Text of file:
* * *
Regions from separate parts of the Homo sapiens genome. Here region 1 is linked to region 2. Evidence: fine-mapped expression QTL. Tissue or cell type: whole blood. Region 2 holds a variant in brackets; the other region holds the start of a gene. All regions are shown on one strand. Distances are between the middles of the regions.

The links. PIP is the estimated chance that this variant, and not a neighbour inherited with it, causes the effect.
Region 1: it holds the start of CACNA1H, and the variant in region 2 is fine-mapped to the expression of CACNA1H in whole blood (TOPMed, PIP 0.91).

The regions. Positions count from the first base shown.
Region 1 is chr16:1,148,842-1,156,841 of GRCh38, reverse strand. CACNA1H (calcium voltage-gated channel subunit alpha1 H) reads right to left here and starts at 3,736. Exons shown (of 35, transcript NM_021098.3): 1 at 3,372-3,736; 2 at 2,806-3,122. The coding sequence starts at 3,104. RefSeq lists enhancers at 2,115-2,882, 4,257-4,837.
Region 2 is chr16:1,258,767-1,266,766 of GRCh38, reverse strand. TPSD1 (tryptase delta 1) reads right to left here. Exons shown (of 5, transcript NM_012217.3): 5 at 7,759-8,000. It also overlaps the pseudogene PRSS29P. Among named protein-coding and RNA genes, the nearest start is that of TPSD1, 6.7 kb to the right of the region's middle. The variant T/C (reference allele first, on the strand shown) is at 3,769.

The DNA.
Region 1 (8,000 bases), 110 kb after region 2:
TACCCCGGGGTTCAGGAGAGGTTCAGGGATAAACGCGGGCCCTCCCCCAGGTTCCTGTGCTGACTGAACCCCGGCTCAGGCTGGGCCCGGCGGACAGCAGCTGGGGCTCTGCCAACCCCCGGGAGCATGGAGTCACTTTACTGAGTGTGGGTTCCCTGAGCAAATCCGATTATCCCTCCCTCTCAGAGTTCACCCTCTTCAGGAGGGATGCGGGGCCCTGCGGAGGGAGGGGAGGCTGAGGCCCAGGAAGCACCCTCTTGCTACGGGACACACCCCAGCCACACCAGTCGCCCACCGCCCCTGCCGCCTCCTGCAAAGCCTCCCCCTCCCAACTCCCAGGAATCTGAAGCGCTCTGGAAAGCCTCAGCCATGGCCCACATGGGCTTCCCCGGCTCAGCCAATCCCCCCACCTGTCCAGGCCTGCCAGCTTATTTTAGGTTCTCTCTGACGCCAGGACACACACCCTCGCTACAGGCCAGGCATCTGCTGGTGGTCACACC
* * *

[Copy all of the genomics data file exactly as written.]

Regions from separate parts of the Homo sapiens genome. Here region 1 is linked to region 2. Evidence: fine-mapped expression QTL. Tissue or cell type: whole blood. Region 2 holds a variant in brackets; the other region holds the start of a gene. All regions are shown on one strand. Distances are between the middles of the regions.

The links. PIP is the estimated chance that this variant, and not a neighbour inherited with it, causes the effect.
Region 1: it holds the start of CACNA1H, and the variant in region 2 is fine-mapped to the expression of CACNA1H in whole blood (TOPMed, PIP 0.91).

The regions. Positions count from the first base shown.
Region 1 is chr16:1,148,842-1,156,841 of GRCh38, reverse strand. CACNA1H (calcium voltage-gated channel subunit alpha1 H) reads right to left here and starts at 3,736. Exons shown (of 35, transcript NM_021098.3): 1 at 3,372-3,736; 2 at 2,806-3,122. The coding sequence starts at 3,104. RefSeq lists enhancers at 2,115-2,882, 4,257-4,837.
Region 2 is chr16:1,258,767-1,266,766 of GRCh38, reverse strand. TPSD1 (tryptase delta 1) reads right to left here. Exons shown (of 5, transcript NM_012217.3): 5 at 7,759-8,000. It also overlaps the pseudogene PRSS29P. Among named protein-coding and RNA genes, the nearest start is that of TPSD1, 6.7 kb to the right of the region's middle. The variant T/C (reference allele first, on the strand shown) is at 3,769.

The DNA.
Region 1 (8,000 bases), 110 kb after region 2:
TACCCCGGGGTTCAGGAGAGGTTCAGGGATAAACGCGGGCCCTCCCCCAGGTTCCTGTGCTGACTGAACCCCGGCTCAGGCTGGGCCCGGCGGACAGCAGCTGGGGCTCTGCCAACCCCCGGGAGCATGGAGTCACTTTACTGAGTGTGGGTTCCCTGAGCAAATCCGATTATCCCTCCCTCTCAGAGTTCACCCTCTTCAGGAGGGATGCGGGGCCCTGCGGAGGGAGGGGAGGCTGAGGCCCAGGAAGCACCCTCTTGCTACGGGACACACCCCAGCCACACCAGTCGCCCACCGCCCCTGCCGCCTCCTGCAAAGCCTCCCCCTCCCAACTCCCAGGAATCTGAAGCGCTCTGGAAAGCCTCAGCCATGGCCCACATGGGCTTCCCCGGCTCAGCCAATCCCCCCACCTGTCCAGGCCTGCCAGCTTATTTTAGGTTCTCTCTGACGCCAGGACACACACCCTCGCTACAGGCCAGGCATCTGCTGGTGGTCACACC